– The more specialized your occupation you are applying for, the potential for them to be more relaxed about your level of experience/education. Again this is all completely arbitrary but if you are applying for a highly specialized bio-tech or nuclear role then your chances of being approved on relevant experience alone is probably higher than a generic business role
– In terms of supporting documents apart from getting a degree equivalency done, you could bring references on official letterheads, official HR documents explaining tenure, time at the company, job title and duties of the role you had, tax returns/financials/official company docs if it was your own company, awards and other certificates, diplomas and anything highlighting the level of your experience and education that could be provable if the US consular official so desired by calling somebody or looking up databases online. (it is certainly not advisable to fudge things hear b/c once you lose credibility with the Consulate, it would be hard to regain it). There is no official list of documents, but the more proof the better
– If you are applying for an occupation that you are not sure whether it is a specialty, bring copies of your Bachelors Degrees as well as information about the company, the position and duties as well as copies of where the job was advertised showing the bachelors degree minimum criteria all helps
– With professions where you need US licensing to actually do the job it is a little grey as to whether you can undertake this after you arrive and once you have started work but where possible getting this in advance is helpful and/or having your employer clearly state a plan of action around this when you arrive (NB: most licensing is state based in the US so you would need it from the State where you are working)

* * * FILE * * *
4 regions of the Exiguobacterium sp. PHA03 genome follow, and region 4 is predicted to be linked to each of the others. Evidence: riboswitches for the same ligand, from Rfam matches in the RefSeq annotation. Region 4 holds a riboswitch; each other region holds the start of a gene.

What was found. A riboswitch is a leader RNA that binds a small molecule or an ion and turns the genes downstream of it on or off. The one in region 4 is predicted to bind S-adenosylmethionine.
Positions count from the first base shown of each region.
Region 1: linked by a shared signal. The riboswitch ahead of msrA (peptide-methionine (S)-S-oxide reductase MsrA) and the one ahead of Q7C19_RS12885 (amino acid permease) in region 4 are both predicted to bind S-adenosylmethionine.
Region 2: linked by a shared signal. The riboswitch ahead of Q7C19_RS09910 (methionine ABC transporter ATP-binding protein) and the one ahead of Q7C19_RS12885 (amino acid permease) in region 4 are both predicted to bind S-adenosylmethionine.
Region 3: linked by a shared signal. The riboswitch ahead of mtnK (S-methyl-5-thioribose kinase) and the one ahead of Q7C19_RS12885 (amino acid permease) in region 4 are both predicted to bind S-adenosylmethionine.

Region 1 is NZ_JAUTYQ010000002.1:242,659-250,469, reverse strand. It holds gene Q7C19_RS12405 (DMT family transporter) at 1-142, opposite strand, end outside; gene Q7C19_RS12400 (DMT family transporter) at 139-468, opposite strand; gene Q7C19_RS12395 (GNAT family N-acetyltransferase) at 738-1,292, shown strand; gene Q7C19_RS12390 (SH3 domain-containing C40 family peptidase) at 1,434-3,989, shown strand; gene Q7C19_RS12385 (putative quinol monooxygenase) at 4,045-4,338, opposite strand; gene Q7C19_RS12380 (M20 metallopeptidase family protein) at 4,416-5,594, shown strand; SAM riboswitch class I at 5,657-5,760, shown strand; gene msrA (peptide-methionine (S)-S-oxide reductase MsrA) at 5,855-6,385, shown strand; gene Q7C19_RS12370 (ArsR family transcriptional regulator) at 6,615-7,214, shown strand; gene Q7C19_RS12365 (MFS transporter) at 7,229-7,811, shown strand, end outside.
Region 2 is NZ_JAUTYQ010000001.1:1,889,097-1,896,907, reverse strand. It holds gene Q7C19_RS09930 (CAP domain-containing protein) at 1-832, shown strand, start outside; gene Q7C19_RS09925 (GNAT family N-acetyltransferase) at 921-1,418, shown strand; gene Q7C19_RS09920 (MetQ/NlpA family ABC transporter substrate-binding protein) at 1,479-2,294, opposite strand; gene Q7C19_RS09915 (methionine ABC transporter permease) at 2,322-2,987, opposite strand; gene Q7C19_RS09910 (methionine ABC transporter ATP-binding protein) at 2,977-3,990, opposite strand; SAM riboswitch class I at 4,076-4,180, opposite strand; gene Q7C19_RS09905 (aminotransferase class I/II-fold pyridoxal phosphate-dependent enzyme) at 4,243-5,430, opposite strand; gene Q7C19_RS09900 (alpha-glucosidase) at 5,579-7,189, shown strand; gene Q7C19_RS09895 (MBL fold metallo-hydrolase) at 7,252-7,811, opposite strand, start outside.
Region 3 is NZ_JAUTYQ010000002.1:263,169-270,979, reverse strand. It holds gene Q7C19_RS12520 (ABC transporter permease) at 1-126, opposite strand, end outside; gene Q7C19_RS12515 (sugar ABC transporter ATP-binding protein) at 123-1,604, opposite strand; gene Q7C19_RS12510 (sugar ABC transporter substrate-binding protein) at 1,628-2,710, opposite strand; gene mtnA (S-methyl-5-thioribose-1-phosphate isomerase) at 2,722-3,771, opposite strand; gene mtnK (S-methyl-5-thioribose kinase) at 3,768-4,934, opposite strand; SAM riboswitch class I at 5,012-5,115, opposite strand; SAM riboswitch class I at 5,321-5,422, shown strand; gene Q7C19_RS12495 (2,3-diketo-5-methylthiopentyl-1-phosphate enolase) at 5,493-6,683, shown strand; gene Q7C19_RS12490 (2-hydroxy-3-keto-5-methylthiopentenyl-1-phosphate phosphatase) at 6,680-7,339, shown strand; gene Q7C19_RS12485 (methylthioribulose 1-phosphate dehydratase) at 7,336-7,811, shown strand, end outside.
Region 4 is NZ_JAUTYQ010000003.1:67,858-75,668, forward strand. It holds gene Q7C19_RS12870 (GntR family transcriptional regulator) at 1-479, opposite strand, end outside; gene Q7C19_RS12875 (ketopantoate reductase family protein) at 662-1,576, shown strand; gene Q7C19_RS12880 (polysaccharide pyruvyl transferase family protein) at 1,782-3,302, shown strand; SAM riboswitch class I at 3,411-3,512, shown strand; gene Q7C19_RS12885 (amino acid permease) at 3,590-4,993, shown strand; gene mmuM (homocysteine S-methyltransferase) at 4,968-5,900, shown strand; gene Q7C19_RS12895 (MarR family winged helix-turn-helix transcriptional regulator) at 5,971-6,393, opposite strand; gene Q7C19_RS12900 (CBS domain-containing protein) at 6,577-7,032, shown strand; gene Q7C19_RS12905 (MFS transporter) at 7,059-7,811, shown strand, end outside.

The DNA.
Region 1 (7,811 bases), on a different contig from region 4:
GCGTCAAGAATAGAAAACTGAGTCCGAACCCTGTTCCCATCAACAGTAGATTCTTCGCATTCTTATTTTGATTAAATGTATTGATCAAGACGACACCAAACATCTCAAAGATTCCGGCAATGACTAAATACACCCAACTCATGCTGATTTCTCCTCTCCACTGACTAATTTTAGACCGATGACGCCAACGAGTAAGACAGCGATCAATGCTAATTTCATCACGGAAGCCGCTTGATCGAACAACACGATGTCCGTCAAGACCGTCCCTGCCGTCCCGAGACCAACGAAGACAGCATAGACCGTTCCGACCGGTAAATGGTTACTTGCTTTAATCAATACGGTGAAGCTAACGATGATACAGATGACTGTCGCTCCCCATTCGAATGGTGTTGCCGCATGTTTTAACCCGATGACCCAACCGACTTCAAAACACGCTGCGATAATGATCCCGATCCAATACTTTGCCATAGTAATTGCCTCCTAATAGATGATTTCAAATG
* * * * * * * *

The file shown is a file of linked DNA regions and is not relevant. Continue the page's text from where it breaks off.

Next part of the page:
In recent times we have been hearing anecdotal experiences from some people, that Canadian based US Consulates are not even processing first time new E3 visa cases brought before them but only renewals of subsequent E3 visas whether the same or a different company. This is NOT a stated policy anywhere and the US Consulates in Canada all allow you to book online a new E3 visa appointment. However given the wait times for interviews for the US Consulates in Canada and the expense of traveling and staying somewhere, it is important to share this type of information that some people seem to be having at face value.
There may be underlying reasons whether pertinent to their specific case and/or due to the case load at a particular Consulate as to why this may be happening but given we don’t know, it is important to be wary. Whether some US Consulate locations are more favorable and easier then others is really unknown and can really only be gleaned from people’s experiences.
Ultimately with all of this it is very arbitrary and may seem unfair. However that is the US Immigration system and you just have to as best you can navigate through the misinformation and lack of clear public guidelines. We encourage you all to share you own experiences here and be as detailed as possible as to your background, your position and which US Consulate you applied so you can all learn from each other as that is definitely the best way to determine success.